May 26th, 2010
Click on drinkboston.com’s “vodka” category, and you’ll find some words on the subject that aren’t too pretty. (I always wonder if vodka marketers who send me press releases and even bottles of vodka fail to notice this or if they just don’t care.) I’ve accused vodka of taking “hostage the imagination of all who serve or drink liquor” and described its favorite party dress, the Cosmo, as “Paris Hilton in a glass.” Then Karlsson’s Gold came along.
I first tasted it last fall at Craigie on Main when Tom Schlesinger-Guidelli was still managing the bar. He had recently acquired a bottle and made me try it. Now, I knew that if Tom, who is well acquainted with my taste in spirits, was telling me to taste a vodka, it was either going to be notably bad or notably … not vodka-like. Luckily, it was the latter. There was a bread-y fullness to it, and a clear hint of that really good unsweetened cocoa that makes a great brownie. Tom poured some chilled Karlsson’s in a martini glass and twisted a lemon peel over the top. Those cocoa notes, along with the lemon oil, resulted in something that struck me as a very stripped-down Twentieth Century. Which is kind of wild, because Karlsson’s is made of potatoes, water, yeast and nothing else.
Since then, Karlsson’s has been popping up in other bars around the city. Recently, I attended a tasting and dinner sponsored by Karlsson’s. (This is where I disclose that the company’s reps have bought me two fancy dinners and handed me a bottle of Karlsson’s Gold — their flagship and, so far, the only one of their brands available in the States). There, I met Mr. Börje Karlsson himself, who also happens to be the guy who created … Absolut?! That’s the vodka that started the whole flavorless booze-as-status-symbol quagmire we’re in today. That’s why it’s a bottle of Absolut that is reclining in a coffin in my Vodka R.I.P. series. Uh, sorry, Mr. Karlsson.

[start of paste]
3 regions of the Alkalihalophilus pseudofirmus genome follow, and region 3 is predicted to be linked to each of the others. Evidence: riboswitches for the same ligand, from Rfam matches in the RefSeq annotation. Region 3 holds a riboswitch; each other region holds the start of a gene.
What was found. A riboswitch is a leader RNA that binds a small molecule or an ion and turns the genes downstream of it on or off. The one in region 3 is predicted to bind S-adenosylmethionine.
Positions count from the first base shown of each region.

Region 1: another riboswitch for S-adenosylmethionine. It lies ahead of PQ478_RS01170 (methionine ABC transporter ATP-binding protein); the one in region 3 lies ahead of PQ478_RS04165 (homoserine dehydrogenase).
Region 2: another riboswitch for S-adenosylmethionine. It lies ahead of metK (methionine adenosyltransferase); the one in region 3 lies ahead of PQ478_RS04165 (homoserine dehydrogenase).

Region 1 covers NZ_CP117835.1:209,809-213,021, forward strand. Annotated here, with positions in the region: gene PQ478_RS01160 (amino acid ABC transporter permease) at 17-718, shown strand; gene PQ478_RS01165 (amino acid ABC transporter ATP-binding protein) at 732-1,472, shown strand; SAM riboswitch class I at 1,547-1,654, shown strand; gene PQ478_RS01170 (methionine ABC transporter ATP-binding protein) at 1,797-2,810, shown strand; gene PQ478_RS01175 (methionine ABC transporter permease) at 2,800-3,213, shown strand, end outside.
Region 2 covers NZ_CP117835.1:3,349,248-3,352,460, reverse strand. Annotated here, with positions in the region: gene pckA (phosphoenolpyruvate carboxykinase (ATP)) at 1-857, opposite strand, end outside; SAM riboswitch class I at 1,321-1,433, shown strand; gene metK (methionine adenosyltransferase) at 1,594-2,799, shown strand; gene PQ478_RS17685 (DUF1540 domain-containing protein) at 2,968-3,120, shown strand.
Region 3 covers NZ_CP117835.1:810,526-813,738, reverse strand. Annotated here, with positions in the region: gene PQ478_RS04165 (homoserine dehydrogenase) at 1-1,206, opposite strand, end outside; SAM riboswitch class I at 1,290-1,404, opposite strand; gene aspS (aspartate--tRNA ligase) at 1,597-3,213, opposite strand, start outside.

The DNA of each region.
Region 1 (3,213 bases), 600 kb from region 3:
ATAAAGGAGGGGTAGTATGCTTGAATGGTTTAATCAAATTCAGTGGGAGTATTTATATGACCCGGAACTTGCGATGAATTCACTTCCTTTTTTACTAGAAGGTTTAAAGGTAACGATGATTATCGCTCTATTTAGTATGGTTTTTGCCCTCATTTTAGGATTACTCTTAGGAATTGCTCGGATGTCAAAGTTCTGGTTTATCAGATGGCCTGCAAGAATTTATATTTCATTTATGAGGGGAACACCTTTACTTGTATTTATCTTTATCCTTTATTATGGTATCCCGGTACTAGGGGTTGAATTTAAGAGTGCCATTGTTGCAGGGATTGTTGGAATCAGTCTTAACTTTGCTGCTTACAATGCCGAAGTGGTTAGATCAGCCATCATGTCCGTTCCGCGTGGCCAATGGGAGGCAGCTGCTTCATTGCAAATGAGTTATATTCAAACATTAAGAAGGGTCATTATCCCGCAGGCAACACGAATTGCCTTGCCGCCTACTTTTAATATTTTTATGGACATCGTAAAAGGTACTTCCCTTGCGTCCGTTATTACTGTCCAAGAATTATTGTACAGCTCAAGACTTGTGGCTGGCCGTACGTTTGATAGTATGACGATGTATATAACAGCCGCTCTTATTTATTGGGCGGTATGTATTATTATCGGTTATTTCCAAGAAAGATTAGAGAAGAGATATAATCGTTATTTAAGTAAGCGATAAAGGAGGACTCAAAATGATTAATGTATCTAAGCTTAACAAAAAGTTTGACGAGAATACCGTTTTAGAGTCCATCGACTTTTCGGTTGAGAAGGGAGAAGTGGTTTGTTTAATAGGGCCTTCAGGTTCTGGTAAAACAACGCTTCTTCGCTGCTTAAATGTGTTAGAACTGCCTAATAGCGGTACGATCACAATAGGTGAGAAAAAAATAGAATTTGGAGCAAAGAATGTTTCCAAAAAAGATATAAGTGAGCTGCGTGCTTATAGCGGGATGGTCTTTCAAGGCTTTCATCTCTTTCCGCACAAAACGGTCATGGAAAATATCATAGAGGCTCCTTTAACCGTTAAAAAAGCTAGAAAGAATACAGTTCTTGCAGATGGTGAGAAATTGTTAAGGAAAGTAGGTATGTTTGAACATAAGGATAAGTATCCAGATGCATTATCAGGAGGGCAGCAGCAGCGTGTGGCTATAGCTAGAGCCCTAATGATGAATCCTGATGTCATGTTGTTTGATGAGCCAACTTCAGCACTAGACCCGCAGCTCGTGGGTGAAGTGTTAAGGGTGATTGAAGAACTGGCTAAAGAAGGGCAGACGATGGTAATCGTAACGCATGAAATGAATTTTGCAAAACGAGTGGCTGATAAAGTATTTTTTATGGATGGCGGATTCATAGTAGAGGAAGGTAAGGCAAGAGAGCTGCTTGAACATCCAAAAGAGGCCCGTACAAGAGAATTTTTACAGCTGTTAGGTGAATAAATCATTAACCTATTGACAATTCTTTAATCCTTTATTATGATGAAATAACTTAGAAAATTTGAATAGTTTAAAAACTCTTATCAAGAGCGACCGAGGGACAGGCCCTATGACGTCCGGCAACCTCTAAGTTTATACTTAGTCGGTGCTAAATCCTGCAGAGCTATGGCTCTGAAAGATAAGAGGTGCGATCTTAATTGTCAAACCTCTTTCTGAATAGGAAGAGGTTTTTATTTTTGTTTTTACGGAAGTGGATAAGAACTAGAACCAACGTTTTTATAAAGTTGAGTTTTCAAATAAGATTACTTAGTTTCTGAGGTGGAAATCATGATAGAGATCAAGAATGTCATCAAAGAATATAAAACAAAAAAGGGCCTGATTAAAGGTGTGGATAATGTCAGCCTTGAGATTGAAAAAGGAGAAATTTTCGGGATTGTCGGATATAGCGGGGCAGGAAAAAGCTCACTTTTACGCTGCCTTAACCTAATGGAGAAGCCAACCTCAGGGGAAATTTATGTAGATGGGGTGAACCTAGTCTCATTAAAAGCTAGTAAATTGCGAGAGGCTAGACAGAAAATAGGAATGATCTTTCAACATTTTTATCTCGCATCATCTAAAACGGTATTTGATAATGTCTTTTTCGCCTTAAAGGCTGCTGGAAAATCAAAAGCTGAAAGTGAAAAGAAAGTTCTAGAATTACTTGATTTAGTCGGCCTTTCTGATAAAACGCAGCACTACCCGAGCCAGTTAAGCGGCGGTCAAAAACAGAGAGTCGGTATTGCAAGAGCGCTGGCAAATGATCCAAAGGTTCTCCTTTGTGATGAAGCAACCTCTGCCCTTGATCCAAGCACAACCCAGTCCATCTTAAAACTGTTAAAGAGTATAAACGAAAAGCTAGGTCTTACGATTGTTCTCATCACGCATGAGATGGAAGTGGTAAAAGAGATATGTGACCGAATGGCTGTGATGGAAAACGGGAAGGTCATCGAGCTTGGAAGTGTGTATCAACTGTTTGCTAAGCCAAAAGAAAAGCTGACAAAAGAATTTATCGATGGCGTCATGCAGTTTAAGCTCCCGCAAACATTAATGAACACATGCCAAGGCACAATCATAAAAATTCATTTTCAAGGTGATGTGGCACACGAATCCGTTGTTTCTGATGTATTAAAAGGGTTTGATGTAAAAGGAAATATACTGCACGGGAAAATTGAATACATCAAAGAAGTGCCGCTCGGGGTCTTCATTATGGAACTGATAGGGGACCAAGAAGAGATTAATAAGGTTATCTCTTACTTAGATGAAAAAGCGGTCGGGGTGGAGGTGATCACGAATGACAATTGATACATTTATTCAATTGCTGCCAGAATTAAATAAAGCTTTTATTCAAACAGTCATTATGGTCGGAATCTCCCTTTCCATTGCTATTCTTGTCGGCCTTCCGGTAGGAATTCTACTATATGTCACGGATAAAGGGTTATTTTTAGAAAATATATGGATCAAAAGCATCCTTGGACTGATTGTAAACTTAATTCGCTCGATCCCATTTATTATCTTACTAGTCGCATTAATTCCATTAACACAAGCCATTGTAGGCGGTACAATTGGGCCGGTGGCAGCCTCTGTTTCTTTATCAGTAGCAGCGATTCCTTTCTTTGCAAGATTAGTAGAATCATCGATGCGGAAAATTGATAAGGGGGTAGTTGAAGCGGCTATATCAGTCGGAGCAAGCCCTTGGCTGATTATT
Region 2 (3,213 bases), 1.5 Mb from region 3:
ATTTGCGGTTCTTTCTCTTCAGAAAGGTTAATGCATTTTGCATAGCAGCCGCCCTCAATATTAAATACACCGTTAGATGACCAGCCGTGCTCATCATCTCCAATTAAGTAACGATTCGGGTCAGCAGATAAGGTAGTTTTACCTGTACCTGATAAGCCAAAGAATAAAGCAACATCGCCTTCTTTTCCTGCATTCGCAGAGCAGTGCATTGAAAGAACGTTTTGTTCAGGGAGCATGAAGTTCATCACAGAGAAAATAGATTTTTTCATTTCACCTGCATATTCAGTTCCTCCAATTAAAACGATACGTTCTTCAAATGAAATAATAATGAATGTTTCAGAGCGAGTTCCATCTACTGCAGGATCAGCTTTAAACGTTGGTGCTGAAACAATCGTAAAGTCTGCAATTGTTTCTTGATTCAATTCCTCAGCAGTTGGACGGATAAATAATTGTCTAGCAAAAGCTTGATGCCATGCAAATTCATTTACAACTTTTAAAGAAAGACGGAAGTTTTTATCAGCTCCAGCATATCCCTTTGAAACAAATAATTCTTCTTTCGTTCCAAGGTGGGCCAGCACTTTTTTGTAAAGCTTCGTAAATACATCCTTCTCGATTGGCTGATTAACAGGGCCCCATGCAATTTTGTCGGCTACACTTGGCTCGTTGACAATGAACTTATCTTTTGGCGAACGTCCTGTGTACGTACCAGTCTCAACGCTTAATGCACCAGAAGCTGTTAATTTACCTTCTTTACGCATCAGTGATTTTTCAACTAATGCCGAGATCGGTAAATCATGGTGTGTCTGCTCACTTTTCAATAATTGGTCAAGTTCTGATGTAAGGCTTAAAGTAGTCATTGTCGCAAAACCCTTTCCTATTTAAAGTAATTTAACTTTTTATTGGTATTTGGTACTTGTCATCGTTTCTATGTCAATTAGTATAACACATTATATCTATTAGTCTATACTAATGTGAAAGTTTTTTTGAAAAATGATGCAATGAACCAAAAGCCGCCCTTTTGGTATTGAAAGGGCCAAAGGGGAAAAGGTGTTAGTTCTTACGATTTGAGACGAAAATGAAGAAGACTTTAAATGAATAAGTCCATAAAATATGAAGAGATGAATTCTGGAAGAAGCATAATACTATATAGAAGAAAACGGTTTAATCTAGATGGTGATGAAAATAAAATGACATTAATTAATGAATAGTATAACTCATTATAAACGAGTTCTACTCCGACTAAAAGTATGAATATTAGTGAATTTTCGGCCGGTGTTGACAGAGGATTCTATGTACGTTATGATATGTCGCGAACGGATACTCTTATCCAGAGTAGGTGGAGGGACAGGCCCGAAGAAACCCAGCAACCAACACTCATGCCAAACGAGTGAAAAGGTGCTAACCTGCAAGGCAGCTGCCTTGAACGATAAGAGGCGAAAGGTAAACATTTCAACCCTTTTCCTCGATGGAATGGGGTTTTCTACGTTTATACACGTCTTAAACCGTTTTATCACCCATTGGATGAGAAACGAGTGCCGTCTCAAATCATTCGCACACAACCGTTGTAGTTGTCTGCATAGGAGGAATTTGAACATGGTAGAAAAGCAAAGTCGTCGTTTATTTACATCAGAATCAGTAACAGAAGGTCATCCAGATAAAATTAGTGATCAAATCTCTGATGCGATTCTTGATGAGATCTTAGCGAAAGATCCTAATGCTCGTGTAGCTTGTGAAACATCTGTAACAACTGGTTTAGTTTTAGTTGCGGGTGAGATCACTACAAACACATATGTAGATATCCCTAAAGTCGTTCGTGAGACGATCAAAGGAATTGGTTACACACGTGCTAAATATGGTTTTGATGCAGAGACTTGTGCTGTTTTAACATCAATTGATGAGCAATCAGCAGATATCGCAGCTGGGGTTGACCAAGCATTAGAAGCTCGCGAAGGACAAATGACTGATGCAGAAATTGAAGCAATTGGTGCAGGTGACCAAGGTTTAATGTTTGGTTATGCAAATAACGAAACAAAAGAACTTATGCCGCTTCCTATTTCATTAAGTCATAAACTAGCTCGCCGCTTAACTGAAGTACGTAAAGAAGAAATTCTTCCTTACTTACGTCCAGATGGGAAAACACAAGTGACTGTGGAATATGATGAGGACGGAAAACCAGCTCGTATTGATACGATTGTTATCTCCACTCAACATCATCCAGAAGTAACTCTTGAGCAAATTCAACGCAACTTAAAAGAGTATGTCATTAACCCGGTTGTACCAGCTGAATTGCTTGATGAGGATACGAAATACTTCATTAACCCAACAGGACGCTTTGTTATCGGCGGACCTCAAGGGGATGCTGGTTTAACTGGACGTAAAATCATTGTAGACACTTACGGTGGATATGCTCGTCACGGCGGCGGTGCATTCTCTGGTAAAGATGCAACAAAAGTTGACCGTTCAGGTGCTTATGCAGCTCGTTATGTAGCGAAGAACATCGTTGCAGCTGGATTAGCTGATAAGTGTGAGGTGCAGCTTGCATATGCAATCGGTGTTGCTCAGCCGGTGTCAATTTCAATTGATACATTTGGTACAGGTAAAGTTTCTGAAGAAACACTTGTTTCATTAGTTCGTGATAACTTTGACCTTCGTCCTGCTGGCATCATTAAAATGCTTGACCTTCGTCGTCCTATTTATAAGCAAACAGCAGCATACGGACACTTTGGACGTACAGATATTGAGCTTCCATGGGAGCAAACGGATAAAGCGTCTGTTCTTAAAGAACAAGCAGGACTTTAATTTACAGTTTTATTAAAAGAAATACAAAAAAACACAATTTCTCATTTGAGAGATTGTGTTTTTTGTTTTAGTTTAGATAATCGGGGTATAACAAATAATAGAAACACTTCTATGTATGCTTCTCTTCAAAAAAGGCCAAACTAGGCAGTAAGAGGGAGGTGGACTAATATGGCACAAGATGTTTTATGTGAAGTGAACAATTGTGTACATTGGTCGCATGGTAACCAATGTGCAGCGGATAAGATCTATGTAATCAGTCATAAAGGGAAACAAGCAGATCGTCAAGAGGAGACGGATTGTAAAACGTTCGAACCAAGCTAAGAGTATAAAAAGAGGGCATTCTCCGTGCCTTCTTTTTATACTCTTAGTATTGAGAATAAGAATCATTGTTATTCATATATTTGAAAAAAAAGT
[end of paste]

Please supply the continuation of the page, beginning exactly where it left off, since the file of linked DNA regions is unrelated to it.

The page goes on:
The thing is, Mr. Karlsson is like a brewer who made his career on developing the recipe for Bud Light, only to turn around and create some really funky, boutique beer with rare malt and wild hops. But in his case, we’re talking heirloom potatoes. There’s a little pinkie-nail of land on the southern coast of Sweden where a group of farmers are busily fending off golf course developers in order to continue cultivating several varieties of “virgin new potatoes,” which they pick before the tasty little tubers have even grown a skin. It takes, like, an IKEA hamper full of these things to make one bottle of Karlsson’s Gold ($40).
At the tasting, we sampled some of the single-variety potato vodkas, from different years, with which the distillery experimented on its way to developing the blend of seven potato vodkas that comprise the Gold. The intent was to create a vodka that evoked its raw material — and that raw material’s terroir — through a single distillation and with no carbon filtration to strip out flavor. They succeeded. Some of the vintages were amazingly vegetal, with hints, even, of scallion. And in succeeding, Karlsson’s utterly fails the “odorless, flavorless” criteria embraced by almost all of today’s super-premium vodkas.
Which is just fine by me. Perhaps the best description I’ve seen of Karlsson’s Gold comes from Jim Meehan of PDT, who calls it a “potato eau de vie.” However you describe it, vodka lovers and vodka haters might just be able to come together over a rocks glass full of this stuff. Mr. Karlsson recommends garnishing it with a little cracked black pepper. Skål!